Microsatellite instability (MSI) is present in most colorectal cancers (CRC) associated with hereditary nonpolyposis colorectal cancer (HNPCC). MSI testing in so-called sporadic forms of CRC may become a useful tool in identifying new HNPCC kindred. The aim of this study was to analyse the utility of BAT-26 as a marker to identify CRCs with MSI and to investigate whether sporadic CRCs with MSI have a phenotypic expression similar to HNPCC cases. MSI was detected using two methods, an association of 7 poly(CA) repeats and a poly(A) repeat alone, BAT-26, in a series of 62 patients with apparently sporadic forms of CRC. Germ-line and somatic mutations in the hMSH2, hMLH1, and hMSH6 genes were analysed in patients with MSI+ tumours. Patients with MSI+ at poly(CA) loci and at BAT-26 were younger (p=0.024 and p=0.002), had tumours more frequently right sided (p=0.017 and p=0.0001) and more often mucinous (p=0.037 and p=0.005, respectively) than patients with MSI negative tumours. Mutation analysis allowed the identification of two patients carrying germ-line mutations in the hMLH1 gene (both were BAT-26+) and two other patients who had somatic mutation in the hMSH2 and in hMLH1 genes. In conclusion, the detection of MSI using poly(CA) repeats or BAT-26 alone allowed the identification of a subset of patients with clinico-pathological characteristics similar to those associated to HNPCC. BAT-26 has the advantage of being a simple and less expensive method that might be used as a screening procedure before mutation analysis.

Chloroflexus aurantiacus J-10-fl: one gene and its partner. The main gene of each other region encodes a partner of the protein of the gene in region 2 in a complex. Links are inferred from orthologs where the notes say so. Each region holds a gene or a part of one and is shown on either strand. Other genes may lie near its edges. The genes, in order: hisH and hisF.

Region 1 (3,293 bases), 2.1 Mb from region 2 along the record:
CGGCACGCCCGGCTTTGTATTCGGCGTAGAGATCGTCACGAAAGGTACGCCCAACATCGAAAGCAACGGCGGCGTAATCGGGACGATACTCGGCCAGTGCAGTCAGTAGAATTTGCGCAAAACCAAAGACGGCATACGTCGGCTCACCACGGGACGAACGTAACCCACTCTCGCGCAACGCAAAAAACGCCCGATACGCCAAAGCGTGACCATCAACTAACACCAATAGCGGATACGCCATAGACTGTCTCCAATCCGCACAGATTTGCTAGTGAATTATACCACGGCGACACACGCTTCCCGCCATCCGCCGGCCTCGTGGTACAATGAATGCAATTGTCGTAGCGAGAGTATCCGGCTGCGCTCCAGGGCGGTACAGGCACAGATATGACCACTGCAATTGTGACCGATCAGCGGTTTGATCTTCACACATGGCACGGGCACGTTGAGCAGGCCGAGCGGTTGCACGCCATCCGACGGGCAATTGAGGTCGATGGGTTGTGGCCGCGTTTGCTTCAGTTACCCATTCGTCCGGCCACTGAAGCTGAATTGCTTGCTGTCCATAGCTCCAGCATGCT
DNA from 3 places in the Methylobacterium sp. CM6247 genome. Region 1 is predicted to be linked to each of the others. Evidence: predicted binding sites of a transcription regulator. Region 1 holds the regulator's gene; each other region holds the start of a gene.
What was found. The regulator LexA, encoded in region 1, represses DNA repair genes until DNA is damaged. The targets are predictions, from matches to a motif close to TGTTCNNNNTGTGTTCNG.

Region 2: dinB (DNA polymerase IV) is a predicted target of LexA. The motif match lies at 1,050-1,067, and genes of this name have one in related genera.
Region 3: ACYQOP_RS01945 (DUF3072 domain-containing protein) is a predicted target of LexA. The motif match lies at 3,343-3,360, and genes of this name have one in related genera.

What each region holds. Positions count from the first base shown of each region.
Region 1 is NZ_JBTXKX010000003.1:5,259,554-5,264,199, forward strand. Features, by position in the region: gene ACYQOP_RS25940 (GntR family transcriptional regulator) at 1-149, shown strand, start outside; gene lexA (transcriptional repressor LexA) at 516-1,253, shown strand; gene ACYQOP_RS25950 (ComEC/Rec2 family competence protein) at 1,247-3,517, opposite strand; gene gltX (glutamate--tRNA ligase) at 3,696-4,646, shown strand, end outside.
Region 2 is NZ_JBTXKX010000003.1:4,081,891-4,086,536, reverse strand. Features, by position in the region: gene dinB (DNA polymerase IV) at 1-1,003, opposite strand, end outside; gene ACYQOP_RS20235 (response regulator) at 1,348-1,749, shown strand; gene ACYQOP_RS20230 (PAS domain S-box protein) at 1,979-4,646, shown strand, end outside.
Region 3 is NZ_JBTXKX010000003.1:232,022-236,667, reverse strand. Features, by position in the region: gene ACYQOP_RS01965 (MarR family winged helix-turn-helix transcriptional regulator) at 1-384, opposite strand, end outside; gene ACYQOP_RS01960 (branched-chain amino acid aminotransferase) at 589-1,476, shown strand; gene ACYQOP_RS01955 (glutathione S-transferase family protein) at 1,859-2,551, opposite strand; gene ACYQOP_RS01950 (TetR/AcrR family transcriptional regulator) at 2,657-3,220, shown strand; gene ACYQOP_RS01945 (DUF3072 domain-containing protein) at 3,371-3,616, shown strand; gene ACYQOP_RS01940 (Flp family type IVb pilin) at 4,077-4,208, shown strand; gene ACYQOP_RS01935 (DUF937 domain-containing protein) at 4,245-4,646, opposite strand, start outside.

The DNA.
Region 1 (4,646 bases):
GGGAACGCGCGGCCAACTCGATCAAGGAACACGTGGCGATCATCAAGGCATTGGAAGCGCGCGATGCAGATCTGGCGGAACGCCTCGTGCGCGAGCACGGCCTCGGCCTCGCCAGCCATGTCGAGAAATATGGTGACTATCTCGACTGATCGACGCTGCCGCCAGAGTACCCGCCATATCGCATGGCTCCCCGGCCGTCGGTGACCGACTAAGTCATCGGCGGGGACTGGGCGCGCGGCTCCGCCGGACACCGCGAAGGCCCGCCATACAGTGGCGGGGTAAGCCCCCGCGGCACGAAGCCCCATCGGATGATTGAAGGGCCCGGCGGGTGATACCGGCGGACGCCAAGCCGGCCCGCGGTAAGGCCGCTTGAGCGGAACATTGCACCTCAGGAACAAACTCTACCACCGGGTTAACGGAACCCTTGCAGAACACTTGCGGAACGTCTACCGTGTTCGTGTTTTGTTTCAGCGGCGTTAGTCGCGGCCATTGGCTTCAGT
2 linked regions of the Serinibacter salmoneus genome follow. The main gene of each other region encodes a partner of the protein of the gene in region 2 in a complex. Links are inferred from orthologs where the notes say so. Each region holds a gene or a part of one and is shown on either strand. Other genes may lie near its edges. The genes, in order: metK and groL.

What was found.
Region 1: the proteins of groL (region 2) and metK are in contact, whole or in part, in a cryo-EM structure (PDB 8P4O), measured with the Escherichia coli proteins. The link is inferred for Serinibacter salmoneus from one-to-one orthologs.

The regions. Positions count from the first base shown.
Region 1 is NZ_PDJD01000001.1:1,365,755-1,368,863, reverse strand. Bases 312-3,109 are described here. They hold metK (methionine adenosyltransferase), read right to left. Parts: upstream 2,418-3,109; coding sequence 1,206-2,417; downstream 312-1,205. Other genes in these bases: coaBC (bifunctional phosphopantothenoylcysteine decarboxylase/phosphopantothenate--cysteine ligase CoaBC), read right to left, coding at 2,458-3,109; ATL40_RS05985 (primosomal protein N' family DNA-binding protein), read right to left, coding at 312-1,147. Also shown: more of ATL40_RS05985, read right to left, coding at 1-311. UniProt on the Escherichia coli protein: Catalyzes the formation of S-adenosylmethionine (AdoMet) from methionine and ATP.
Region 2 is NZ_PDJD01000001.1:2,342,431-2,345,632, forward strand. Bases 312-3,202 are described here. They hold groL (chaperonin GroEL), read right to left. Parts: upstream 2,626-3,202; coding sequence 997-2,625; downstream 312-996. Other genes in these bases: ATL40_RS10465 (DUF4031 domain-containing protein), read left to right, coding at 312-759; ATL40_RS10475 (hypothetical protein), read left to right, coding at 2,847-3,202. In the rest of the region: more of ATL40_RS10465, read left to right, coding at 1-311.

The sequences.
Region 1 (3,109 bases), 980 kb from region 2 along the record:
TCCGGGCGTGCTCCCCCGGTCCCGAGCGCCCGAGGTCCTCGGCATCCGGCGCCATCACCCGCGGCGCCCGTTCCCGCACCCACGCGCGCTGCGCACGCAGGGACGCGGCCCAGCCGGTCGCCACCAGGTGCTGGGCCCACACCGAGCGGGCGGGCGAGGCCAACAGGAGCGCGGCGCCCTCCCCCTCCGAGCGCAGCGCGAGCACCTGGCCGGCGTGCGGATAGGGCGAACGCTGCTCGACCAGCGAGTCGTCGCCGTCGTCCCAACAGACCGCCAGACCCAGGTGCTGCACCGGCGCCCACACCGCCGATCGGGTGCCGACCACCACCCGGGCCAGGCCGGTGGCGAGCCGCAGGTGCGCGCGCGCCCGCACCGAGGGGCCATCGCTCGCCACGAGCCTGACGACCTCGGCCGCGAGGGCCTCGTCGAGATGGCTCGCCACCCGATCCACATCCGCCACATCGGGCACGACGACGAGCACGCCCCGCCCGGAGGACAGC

Copyright 1999 John Wiley & Sons, Ltd.